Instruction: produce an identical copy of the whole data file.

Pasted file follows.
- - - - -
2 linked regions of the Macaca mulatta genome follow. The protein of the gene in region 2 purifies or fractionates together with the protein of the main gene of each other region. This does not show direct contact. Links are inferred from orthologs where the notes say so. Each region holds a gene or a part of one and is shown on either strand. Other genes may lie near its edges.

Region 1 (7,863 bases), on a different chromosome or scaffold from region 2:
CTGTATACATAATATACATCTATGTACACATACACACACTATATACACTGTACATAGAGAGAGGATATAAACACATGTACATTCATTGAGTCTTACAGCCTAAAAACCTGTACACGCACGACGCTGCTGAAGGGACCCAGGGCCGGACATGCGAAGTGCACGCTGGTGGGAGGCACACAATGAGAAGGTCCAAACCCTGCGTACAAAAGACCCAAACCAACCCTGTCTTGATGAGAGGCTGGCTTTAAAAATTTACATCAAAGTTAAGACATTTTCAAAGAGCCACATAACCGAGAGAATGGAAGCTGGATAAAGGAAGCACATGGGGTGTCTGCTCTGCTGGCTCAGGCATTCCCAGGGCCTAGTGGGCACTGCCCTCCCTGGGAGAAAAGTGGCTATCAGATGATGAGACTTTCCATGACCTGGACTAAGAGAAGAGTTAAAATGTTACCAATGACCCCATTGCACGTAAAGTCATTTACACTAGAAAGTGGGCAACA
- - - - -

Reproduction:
2 linked regions of the Macaca mulatta genome follow. The protein of the gene in region 2 purifies or fractionates together with the protein of the main gene of each other region. This does not show direct contact. Links are inferred from orthologs where the notes say so. Each region holds a gene or a part of one and is shown on either strand. Other genes may lie near its edges.

Region 1 (7,863 bases), on a different chromosome or scaffold from region 2:
CTGTATACATAATATACATCTATGTACACATACACACACTATATACACTGTACATAGAGAGAGGATATAAACACATGTACATTCATTGAGTCTTACAGCCTAAAAACCTGTACACGCACGACGCTGCTGAAGGGACCCAGGGCCGGACATGCGAAGTGCACGCTGGTGGGAGGCACACAATGAGAAGGTCCAAACCCTGCGTACAAAAGACCCAAACCAACCCTGTCTTGATGAGAGGCTGGCTTTAAAAATTTACATCAAAGTTAAGACATTTTCAAAGAGCCACATAACCGAGAGAATGGAAGCTGGATAAAGGAAGCACATGGGGTGTCTGCTCTGCTGGCTCAGGCATTCCCAGGGCCTAGTGGGCACTGCCCTCCCTGGGAGAAAAGTGGCTATCAGATGATGAGACTTTCCATGACCTGGACTAAGAGAAGAGTTAAAATGTTACCAATGACCCCATTGCACGTAAAGTCATTTACACTAGAAAGTGGGCAACA